Kevin Mannis coined the term ‘Dybbuk Box’ when selling his box on eBay in 2003. He claimed it contained an evil spirit that ruined his life. But this is not where this Urban Myth starts. According to the stories attached to this box, its history started much earlier.
dybbuk (Yiddish: דיבוק, from the Hebrew verb דָּבַק dāḇaq meaning “adhere” or “cling”) is a malicious possessing spirit believed to be the dislocated soul of a dead person. It supposedly leaves the host body once it has accomplished its goal, sometimes after being helped.
According to Mannis, he bought the box as part of an estate sale in 2002, and from the information he could gather about the Dybbuk Box it lead him to believe it had belonged to a survivor of the holocaust in Germany occupied Poland. This would give it an origin of at least 1939, maybe even older.
The original owner a Jewish 103-year-old woman named Havaleh, whose entire family, parents, brothers, sisters, husband and two sons were killed. Havaleh then escaped a Nazi concentration camp in 1939 and made her way to Spain somehow taking the box with her? The story is inconsistent; in some cases, Havaleh bought the box in Spain, and in others it comes from Poland. According to Havaleh’s granddaughter (but her entire family is dead right?) the box is a family heirloom, that was in their grandmother’s sewing room and had never been opened. Upon hearing this Mannis offered to give the box back to the family. They do not want it back.
Mannis opened the box to find it’s curious contents, two pennies from the 1920s, a lock of blonde hair bound with cord, a lock of black hair tied up in the same way, a small stone statue with the Hebrew word Shalom carved on it and inlaid with gold, a golden wine goblet, a dried rosebud and a single candle holder with four octopus-shaped legs.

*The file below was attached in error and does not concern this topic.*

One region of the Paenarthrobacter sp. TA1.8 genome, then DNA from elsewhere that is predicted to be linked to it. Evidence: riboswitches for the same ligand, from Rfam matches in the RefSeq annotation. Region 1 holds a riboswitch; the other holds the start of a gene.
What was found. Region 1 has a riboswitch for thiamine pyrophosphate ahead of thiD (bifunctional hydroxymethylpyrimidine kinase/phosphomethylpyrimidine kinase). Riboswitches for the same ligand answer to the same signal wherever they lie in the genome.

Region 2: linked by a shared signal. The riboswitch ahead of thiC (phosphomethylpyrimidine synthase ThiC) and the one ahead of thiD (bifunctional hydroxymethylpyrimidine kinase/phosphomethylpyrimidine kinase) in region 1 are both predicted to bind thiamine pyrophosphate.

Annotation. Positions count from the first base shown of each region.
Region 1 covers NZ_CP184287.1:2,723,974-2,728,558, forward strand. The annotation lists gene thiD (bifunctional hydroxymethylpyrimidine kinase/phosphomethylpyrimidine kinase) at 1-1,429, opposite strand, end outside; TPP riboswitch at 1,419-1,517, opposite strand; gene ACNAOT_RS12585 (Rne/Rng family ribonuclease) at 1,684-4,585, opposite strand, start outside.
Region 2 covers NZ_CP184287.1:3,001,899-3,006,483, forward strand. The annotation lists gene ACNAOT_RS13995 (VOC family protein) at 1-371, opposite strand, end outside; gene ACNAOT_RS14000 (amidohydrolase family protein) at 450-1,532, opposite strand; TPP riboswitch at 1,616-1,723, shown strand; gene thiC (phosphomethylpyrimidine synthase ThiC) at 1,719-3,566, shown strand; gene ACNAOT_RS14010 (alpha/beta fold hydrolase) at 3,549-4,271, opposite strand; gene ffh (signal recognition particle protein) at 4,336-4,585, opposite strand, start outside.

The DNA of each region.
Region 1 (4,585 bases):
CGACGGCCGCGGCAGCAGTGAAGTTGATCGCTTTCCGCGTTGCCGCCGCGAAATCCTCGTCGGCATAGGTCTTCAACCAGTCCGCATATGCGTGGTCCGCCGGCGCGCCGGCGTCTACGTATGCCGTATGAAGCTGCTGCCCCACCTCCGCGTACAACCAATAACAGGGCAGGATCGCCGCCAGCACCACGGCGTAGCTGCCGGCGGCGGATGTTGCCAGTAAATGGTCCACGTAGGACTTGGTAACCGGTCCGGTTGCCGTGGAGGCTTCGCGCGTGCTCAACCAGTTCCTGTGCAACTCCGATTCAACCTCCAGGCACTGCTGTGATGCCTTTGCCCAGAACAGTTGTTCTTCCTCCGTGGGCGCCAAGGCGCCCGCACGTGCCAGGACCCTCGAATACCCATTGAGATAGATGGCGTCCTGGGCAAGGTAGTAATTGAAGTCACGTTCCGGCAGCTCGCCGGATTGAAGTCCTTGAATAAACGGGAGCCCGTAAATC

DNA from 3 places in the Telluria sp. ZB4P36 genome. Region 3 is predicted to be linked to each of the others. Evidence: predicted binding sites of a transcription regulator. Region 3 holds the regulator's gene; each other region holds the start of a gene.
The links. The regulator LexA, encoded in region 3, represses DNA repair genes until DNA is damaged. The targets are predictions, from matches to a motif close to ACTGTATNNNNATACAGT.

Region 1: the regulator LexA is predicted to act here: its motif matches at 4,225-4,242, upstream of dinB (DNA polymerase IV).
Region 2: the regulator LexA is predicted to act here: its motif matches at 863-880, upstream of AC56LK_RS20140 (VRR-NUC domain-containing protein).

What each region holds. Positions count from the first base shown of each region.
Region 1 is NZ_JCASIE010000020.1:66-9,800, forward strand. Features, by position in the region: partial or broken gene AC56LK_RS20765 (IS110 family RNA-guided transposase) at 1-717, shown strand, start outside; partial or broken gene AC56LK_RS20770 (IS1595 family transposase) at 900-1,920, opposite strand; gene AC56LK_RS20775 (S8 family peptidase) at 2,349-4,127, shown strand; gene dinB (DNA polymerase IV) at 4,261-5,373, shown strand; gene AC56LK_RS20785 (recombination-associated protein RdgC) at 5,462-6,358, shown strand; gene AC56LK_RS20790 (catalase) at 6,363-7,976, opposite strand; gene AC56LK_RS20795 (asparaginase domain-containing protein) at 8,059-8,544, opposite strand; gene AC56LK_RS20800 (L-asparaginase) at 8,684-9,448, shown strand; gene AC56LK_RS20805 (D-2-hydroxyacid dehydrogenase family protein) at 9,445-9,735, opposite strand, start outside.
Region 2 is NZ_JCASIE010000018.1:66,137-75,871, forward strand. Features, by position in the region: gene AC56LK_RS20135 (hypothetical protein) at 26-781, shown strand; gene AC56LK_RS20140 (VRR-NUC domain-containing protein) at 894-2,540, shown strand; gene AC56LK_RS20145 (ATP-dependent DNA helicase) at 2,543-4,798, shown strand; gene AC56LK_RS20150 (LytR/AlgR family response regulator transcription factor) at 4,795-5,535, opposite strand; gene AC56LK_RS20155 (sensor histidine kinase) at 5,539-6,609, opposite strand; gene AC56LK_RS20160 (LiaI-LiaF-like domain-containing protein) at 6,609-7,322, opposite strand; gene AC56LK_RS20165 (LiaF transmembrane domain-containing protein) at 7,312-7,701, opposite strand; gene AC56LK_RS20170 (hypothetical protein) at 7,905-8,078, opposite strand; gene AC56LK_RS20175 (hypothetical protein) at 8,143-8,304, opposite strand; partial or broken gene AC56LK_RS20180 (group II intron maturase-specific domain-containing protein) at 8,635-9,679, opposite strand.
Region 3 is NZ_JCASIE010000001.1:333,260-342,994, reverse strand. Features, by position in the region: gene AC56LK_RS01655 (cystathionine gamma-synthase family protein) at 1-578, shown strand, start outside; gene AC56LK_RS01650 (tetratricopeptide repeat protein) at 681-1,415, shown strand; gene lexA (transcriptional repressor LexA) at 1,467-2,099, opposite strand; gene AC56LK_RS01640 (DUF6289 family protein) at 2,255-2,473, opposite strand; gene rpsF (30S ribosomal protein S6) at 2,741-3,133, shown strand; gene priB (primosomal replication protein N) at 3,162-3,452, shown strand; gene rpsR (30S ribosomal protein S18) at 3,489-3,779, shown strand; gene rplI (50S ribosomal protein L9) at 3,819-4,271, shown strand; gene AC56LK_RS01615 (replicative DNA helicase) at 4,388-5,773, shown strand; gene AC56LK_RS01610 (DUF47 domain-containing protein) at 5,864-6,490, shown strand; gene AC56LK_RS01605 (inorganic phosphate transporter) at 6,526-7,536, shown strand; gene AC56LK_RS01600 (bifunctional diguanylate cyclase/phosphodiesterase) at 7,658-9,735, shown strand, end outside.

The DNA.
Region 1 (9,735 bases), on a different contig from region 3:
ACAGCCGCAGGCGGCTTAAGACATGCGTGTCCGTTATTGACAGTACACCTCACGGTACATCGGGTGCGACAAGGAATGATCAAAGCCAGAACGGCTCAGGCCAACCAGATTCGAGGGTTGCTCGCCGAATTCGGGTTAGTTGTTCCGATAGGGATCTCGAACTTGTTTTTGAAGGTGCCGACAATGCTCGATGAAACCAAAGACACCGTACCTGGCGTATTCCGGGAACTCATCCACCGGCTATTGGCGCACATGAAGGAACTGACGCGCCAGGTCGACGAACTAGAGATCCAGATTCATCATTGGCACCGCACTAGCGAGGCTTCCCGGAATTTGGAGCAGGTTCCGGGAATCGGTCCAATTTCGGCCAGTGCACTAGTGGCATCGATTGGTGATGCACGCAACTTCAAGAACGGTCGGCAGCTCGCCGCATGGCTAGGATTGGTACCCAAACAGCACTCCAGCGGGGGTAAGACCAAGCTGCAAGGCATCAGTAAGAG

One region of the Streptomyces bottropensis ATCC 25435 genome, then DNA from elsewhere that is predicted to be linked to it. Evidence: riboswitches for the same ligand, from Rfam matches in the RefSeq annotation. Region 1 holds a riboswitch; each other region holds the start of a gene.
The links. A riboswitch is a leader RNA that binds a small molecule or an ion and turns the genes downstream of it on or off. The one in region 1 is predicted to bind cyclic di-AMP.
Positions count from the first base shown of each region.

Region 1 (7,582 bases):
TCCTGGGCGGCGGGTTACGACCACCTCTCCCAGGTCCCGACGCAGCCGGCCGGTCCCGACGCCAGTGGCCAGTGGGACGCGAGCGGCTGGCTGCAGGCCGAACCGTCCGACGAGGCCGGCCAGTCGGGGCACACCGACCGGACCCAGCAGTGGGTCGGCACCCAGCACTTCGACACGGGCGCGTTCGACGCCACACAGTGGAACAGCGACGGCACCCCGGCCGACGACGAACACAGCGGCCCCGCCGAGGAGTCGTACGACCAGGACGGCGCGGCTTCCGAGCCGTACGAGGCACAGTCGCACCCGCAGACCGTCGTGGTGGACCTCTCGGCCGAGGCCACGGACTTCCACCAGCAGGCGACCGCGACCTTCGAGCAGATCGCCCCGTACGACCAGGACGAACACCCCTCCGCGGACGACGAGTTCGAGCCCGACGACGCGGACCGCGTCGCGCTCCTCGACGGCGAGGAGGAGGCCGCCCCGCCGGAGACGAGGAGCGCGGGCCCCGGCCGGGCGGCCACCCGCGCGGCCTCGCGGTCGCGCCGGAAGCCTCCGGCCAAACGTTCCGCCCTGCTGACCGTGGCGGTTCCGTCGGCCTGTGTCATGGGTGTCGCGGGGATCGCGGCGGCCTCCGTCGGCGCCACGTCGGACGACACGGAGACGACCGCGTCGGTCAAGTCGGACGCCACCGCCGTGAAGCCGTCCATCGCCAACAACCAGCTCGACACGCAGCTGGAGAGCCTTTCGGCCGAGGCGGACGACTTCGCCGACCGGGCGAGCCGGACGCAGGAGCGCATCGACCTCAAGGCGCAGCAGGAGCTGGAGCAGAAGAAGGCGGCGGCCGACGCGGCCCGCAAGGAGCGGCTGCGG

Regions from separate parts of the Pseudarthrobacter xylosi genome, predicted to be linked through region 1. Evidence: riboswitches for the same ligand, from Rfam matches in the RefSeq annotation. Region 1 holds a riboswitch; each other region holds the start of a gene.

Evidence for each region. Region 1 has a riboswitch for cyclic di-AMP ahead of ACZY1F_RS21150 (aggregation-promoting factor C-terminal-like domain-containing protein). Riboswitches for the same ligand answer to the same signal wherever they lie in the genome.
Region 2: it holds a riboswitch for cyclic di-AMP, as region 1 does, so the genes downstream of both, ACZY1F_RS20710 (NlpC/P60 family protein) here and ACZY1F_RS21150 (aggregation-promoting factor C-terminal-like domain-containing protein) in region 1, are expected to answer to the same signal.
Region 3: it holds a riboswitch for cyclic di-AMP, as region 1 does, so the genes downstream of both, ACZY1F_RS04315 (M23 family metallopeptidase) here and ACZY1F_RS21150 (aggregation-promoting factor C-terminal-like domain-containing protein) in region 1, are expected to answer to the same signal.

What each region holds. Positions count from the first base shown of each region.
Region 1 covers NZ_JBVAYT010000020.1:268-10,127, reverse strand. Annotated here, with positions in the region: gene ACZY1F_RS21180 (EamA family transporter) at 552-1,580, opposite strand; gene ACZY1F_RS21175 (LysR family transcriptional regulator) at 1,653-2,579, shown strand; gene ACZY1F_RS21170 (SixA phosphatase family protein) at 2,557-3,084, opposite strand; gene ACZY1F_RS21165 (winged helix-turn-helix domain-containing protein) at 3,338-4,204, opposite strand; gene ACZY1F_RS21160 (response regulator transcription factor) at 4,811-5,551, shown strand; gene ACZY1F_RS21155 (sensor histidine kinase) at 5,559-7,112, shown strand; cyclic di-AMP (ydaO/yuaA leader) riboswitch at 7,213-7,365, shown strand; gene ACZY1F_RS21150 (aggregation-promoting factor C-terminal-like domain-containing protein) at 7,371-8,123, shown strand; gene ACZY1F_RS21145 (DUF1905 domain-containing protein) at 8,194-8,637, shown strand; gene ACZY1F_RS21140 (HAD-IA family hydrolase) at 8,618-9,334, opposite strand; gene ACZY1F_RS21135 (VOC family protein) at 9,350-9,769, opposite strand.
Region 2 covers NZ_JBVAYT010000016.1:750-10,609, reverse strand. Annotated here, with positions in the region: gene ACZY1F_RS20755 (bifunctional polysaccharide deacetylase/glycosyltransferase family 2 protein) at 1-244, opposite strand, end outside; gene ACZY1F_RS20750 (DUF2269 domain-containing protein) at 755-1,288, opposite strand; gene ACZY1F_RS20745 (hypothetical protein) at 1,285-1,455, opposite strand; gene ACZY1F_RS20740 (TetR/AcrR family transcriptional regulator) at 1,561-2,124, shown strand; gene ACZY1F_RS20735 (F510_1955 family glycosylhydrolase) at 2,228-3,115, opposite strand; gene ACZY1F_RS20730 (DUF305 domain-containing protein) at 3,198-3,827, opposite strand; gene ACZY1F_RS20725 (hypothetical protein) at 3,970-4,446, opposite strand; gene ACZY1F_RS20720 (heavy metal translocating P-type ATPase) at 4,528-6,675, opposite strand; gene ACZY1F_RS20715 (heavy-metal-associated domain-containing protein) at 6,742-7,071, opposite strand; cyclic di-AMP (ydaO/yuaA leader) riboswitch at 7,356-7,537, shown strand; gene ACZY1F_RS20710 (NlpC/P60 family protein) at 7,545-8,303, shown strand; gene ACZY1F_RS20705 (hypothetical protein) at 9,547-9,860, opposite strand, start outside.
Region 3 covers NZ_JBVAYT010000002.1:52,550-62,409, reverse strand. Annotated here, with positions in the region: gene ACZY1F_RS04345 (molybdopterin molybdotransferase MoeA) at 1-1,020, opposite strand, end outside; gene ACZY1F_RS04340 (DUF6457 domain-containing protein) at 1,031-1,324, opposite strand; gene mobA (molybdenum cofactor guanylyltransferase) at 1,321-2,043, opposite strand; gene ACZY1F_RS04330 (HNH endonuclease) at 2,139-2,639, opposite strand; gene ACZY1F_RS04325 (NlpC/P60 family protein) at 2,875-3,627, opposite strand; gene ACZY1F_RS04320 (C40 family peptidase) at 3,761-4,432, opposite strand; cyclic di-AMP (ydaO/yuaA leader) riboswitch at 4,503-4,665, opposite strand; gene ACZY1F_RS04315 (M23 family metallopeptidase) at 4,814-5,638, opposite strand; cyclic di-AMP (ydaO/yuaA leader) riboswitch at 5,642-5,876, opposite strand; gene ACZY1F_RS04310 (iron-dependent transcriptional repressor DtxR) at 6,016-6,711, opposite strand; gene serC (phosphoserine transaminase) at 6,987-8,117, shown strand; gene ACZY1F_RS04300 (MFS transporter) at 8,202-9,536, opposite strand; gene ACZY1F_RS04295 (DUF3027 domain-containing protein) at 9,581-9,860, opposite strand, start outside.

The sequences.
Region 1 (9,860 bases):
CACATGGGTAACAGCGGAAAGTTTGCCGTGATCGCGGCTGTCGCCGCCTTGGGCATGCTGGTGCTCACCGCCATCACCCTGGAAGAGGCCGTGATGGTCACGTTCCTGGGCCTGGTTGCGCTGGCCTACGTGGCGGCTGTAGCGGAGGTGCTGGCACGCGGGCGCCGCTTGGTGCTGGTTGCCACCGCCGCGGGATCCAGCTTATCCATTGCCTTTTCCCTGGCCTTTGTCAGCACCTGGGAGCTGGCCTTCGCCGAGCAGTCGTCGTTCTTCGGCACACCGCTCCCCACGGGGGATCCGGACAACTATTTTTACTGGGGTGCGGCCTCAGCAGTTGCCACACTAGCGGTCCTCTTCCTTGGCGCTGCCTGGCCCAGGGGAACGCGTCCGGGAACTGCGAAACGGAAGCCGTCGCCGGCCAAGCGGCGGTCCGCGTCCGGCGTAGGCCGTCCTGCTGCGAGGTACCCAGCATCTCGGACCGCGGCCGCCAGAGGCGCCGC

The Dybbuk Box Spirit
From this point on Mannis’ life changed for the worse, he had opened the Dybbuk and his future took a dark turn. From paranormal attacks, to his mother’s stroke on the same day he gave her the box as a birthday present, Mannis had a curse.
“I find myself walking with a friend, usually someone I know well and trust at some point in the dream, I find myself looking into the eyes of the person that I am with. It is then that I realize that there is something different, something evil looking back at me. At that point in my dream, the person I am with changes into what can only be described as the most gruesome, demonic looking Hag that I have ever seen. This Hag proceeds then, to beat the living tar out of me.” — Kevin Mannis
Since Mannis, the box has changed hands a few times, with each owner citing their paranormal experiences, and the strange smell of cat urine coming from the box. Losif Neitzke a student at Truman State University bought the Dybbuk Box from the eBay auction. Neitzke said the Dybbuk Box caused lights to burn out in his house, and his hair to fall out. Neitzke sold the box after just 8 months, again via eBay auction to Jason Haxton.